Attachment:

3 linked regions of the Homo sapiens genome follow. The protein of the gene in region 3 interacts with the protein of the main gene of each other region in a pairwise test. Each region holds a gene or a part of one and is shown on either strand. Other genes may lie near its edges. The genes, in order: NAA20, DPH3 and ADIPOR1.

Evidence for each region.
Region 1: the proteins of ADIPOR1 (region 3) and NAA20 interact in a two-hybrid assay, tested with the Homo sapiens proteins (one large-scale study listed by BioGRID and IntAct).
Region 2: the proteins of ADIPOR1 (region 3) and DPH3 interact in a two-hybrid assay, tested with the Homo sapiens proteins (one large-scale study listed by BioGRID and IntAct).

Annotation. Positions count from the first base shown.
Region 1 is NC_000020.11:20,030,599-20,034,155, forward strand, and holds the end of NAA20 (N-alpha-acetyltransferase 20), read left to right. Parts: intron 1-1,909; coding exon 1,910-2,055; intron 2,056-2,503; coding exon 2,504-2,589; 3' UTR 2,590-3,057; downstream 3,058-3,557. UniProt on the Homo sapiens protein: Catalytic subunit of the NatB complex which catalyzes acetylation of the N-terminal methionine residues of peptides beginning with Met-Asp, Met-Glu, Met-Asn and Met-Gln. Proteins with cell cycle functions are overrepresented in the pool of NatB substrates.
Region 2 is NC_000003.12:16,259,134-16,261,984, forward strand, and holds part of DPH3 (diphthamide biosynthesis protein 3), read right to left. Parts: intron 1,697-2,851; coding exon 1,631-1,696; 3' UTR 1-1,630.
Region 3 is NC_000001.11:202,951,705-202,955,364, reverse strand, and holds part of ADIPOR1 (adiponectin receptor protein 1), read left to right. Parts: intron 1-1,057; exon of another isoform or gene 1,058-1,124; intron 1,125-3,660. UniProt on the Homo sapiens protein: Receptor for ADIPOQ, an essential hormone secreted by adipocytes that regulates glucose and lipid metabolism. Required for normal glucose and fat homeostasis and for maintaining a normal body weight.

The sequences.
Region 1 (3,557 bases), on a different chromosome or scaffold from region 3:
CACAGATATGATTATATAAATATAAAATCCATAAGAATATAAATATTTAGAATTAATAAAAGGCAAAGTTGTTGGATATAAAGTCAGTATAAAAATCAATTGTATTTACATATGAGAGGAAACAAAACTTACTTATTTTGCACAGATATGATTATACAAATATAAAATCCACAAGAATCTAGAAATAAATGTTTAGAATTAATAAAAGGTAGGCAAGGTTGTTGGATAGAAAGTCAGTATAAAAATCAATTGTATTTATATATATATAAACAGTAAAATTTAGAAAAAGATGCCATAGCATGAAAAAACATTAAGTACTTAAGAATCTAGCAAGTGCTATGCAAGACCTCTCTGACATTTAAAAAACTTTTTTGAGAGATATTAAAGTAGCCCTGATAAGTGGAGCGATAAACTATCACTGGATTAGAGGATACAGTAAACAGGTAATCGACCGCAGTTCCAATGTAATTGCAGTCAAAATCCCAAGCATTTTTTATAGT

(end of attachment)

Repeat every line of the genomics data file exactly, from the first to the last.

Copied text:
3 linked regions of the Homo sapiens genome follow. The protein of the gene in region 3 interacts with the protein of the main gene of each other region in a pairwise test. Each region holds a gene or a part of one and is shown on either strand. Other genes may lie near its edges. The genes, in order: NAA20, DPH3 and ADIPOR1.

Evidence for each region.
Region 1: the proteins of ADIPOR1 (region 3) and NAA20 interact in a two-hybrid assay, tested with the Homo sapiens proteins (one large-scale study listed by BioGRID and IntAct).
Region 2: the proteins of ADIPOR1 (region 3) and DPH3 interact in a two-hybrid assay, tested with the Homo sapiens proteins (one large-scale study listed by BioGRID and IntAct).

Annotation. Positions count from the first base shown.
Region 1 is NC_000020.11:20,030,599-20,034,155, forward strand, and holds the end of NAA20 (N-alpha-acetyltransferase 20), read left to right. Parts: intron 1-1,909; coding exon 1,910-2,055; intron 2,056-2,503; coding exon 2,504-2,589; 3' UTR 2,590-3,057; downstream 3,058-3,557. UniProt on the Homo sapiens protein: Catalytic subunit of the NatB complex which catalyzes acetylation of the N-terminal methionine residues of peptides beginning with Met-Asp, Met-Glu, Met-Asn and Met-Gln. Proteins with cell cycle functions are overrepresented in the pool of NatB substrates.
Region 2 is NC_000003.12:16,259,134-16,261,984, forward strand, and holds part of DPH3 (diphthamide biosynthesis protein 3), read right to left. Parts: intron 1,697-2,851; coding exon 1,631-1,696; 3' UTR 1-1,630.
Region 3 is NC_000001.11:202,951,705-202,955,364, reverse strand, and holds part of ADIPOR1 (adiponectin receptor protein 1), read left to right. Parts: intron 1-1,057; exon of another isoform or gene 1,058-1,124; intron 1,125-3,660. UniProt on the Homo sapiens protein: Receptor for ADIPOQ, an essential hormone secreted by adipocytes that regulates glucose and lipid metabolism. Required for normal glucose and fat homeostasis and for maintaining a normal body weight.

The sequences.
Region 1 (3,557 bases), on a different chromosome or scaffold from region 3:
CACAGATATGATTATATAAATATAAAATCCATAAGAATATAAATATTTAGAATTAATAAAAGGCAAAGTTGTTGGATATAAAGTCAGTATAAAAATCAATTGTATTTACATATGAGAGGAAACAAAACTTACTTATTTTGCACAGATATGATTATACAAATATAAAATCCACAAGAATCTAGAAATAAATGTTTAGAATTAATAAAAGGTAGGCAAGGTTGTTGGATAGAAAGTCAGTATAAAAATCAATTGTATTTATATATATATAAACAGTAAAATTTAGAAAAAGATGCCATAGCATGAAAAAACATTAAGTACTTAAGAATCTAGCAAGTGCTATGCAAGACCTCTCTGACATTTAAAAAACTTTTTTGAGAGATATTAAAGTAGCCCTGATAAGTGGAGCGATAAACTATCACTGGATTAGAGGATACAGTAAACAGGTAATCGACCGCAGTTCCAATGTAATTGCAGTCAAAATCCCAAGCATTTTTTATAGT